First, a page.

It is the bedrock around which the rest of Pompeii is built, and a consistent sonic palette gradually reveals itself. Woozy synths and softly fizzing guitars characterise the likes of ‘French Boys’ and ‘Cry Me Old Trouble’, while saxophones are woven into the fabric of ‘Dirt on the Bed’ and ‘Running Away’. Mozgawa, meanwhile, took her reputation as one of indie rock’s most reliable beat-keepers to a new level by providing Pompeii’s percussion from over 10,000 miles away, in what proved a bittersweet contribution for Le Bon. “We had an app that let us all work together at the same time, on four different screens, with the sessions starting at 10pm UK time,” she explains. “It was kind of amazing; everything was happening in real time, so you could say, ‘keep it tight here, maybe don’t play that fill there.’ It was almost scary how functional it was, but it was sad, too, because one of my favourite things is to be in the room when Stella’s playing, and it’s quite a cold process doing it remotely. There isn’t really the room for the normal chat and conversation you’d have.” 

The logistics of making a record in the circumstances are one thing (solutions can be sought, whether technological or, in the case of some of the auxiliary instrumentation, practical, with social distancing allowing for the saxophones to be cut at a Cardiff studio), but the emotional tenor of the songs is another matter entirely. And whilst Le Bon’s cramped home studio might not have readily lent itself to sweeping, evocative lyricism, the broader situation and its implications changed the way that she wrote. “There were a lot of different things at play,” she reflects. “I think escapism is definitely appealing to the quarantined mind. Being in a situation where there’s hope in some moments and a fatalistic outlook in others, I think it probably draws different moods and ways of working out of you, without you really realising.” 

As she ruminated on how quickly her old life had crumbled under the sudden, unforeseen pressures of the pandemic, the lure of Pompeii as an appropriate metaphor under which to group these songs became increasingly obvious to her. “It felt like the perfect setting for everything that was going on, thematically. There’s a global crisis happening, but you’re locked down in an empty room, and all the exits feel as if they’re sealed. I couldn’t help but think about existence, and the futility of it. Resignation, really.” 

Le Bon is not religious, but she began to realise that her negative emotional response to her circumstances was coming to mirror those generally associated with faith – Pompeii is laced with references to guilt and original sin. “I was wondering about how culpable we all might be, in one way or another, for what was going on, and for me, that smacked of collective guilt, the sort that religion imposes on people. The guilt we were feeling, the sacrifices we were making, they felt like the same sort of things that are touchstones of faith, and I ended up kicking out against that. It’s not meant to be declarative; it’s more of an exploration of my own feelings, as I was trying to find something to hold on to.” 

“The grief is in the saxophones,” Le Bon pithily put it in a short blurb on the record that she sent over along with it. It is also, though, in the album’s words, in the manner in which she had to shuffle the lyrical pack, as she found that notebooks full of ideas had suddenly ceased to resonate. “It wasn’t that I wanted to speak directly to the times,” she says, “and already I’m getting the sense that nobody wants to talk about everything that’s happened; people are sick of it, and that’s understandable. I think writing for the album became its own kind of escapism – almost like a version of Dadaism. It was quite a complicated process, finding words that felt like they spoke to me in the moment, and in the end, I had to trust that maybe if I don’t fully understand the songs now, that I was just writing a letter to my future self instead.”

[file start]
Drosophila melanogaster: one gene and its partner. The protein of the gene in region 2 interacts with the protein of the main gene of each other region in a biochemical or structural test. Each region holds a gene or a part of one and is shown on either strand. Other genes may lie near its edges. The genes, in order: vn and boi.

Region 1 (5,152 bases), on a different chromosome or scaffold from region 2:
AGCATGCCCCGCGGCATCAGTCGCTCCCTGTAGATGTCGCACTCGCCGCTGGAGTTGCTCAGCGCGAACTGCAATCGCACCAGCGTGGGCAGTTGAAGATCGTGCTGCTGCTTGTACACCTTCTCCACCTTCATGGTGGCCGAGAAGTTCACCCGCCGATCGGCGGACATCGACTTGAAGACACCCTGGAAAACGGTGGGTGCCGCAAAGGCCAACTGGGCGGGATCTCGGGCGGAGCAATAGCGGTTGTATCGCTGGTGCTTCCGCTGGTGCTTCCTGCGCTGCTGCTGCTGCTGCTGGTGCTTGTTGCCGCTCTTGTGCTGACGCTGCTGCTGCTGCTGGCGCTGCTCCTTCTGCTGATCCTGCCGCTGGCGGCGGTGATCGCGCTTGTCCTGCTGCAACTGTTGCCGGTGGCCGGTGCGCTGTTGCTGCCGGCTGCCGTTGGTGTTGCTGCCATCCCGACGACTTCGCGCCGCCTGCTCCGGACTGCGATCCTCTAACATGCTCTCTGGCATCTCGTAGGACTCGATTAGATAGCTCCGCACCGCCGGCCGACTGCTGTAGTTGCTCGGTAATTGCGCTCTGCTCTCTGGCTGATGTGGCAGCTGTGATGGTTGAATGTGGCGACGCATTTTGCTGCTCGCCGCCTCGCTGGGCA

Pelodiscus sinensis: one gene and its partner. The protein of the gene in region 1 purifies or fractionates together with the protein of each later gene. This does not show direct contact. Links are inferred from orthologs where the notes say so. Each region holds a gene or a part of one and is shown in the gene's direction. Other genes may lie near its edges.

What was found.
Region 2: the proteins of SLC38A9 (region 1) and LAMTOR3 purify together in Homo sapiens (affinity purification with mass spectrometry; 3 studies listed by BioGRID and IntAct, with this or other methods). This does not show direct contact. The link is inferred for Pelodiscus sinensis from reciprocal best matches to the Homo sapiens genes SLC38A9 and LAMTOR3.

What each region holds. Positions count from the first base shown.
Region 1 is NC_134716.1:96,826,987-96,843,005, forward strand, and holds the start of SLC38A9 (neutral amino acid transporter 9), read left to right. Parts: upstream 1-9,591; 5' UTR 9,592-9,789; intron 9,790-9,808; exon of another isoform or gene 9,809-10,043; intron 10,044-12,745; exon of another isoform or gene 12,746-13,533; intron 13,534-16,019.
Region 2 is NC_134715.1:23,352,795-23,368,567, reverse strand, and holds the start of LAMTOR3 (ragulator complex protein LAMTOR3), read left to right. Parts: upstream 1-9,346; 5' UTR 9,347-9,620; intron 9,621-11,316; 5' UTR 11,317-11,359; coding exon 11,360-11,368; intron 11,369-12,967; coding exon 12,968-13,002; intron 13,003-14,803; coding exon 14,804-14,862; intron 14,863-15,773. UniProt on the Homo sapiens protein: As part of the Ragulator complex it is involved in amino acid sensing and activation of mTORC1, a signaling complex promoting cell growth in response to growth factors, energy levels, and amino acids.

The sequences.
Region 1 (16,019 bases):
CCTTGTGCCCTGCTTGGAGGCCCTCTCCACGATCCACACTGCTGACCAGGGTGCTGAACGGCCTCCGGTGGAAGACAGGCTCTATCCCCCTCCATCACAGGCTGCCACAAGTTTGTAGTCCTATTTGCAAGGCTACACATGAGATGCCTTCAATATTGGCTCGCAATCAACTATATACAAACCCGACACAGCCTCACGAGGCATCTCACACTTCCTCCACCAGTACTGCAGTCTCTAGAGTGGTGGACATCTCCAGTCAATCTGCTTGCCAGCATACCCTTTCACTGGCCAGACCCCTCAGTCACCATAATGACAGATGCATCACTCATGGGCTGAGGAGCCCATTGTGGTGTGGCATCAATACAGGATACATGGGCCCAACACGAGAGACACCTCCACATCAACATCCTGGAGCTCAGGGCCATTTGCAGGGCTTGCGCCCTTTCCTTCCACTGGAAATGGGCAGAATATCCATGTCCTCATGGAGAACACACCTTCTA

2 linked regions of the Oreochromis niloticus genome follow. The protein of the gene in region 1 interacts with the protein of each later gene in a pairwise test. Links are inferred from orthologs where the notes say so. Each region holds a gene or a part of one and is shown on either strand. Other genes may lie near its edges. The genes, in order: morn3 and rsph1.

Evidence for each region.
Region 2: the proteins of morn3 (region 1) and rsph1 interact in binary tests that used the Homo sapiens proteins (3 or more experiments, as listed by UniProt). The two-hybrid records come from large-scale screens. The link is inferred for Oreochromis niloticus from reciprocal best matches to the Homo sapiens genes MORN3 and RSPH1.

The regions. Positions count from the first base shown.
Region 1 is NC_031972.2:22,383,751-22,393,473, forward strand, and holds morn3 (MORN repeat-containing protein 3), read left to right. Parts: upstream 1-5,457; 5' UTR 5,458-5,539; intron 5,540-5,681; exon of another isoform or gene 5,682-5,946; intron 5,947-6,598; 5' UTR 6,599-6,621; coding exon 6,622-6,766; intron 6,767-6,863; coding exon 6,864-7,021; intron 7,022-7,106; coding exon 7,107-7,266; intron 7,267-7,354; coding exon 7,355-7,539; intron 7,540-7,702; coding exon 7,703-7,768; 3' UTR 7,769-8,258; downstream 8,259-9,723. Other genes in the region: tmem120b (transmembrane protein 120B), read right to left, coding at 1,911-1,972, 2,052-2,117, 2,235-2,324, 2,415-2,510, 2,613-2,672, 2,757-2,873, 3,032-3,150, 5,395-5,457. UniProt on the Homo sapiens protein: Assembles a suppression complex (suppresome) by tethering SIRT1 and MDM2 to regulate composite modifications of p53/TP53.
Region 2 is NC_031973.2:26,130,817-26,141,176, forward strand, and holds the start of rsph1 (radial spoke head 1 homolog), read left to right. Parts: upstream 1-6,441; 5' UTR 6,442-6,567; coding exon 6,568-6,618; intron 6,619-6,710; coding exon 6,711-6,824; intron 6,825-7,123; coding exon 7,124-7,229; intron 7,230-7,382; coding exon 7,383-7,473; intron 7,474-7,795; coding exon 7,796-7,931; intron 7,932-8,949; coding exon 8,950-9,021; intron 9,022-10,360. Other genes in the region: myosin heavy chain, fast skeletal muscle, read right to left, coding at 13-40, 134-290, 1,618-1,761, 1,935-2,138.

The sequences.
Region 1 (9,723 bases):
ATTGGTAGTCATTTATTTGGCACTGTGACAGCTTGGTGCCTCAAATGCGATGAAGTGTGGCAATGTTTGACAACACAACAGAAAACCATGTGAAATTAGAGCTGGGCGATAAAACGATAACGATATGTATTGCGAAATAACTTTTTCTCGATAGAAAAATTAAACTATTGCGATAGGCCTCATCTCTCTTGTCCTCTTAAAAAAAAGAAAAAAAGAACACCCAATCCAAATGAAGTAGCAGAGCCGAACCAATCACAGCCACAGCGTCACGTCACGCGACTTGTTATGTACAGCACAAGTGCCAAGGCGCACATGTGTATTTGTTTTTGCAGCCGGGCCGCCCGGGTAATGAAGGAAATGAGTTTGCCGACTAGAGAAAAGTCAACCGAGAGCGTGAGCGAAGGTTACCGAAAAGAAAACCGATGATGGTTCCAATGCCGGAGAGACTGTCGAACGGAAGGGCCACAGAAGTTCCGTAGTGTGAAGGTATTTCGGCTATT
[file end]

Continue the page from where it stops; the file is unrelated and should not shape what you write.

Hanging over Le Bon in a more literal sense, meanwhile, was the image that has made it, in a revised form, onto the cover of Pompeii: a painting by Presley that casts her as a nun, that became an important visual inspiration as the record came together. “There was something very magnetic about it. It sounds slightly ridiculous now, but this portrait had a real power over us – Samur was taken by it in the same way, and it had this massive presence in the room, as if it was helping us choose the right synth part, or whatever. It was like it was a visual representation of the palette we were going for.

“When the time came to figure out the artwork, I knew it had to be that, but I also felt like it would cheapen it or something, to have it reproduced so many times. So we sort of recreated it in photo form. I think it was supposed to be me, at least. Tim always says that when I tell him I like a painting. It’s interesting, though; you’re not always aware of what’s permeating you, what’s driving you. It seemed like more of a mystery than ever this time around.”

With the record finished and the world beginning to open up again, Cate Le Bon is now back in Joshua Tree, ten minutes down the road from Mozgawa’s place. She’s continuing to produce for other artists – as we speak, she’s in the thick of working on Devendra Banhart’s latest. Between her own songs and her appetite for collaboration, her work is as multifaceted as it’s ever been, and her enforced absence from the road has been a reminder not only that touring is only one part of her musical life, but that music itself is just one aspect of a wider creative whole. “The most I’ve ever enjoyed music is when I was in furniture school,” she explains, referencing a year-long stint learning to craft tables, cabinets and chairs in the Lake District in 2017, ahead of the writing of Reward. “It takes the onus off of it, the intensity out of just doing one thing. Since then, I’m always trying to strike that balance with something else, some other project, because it’s a very beneficial thing. I’m always searching.”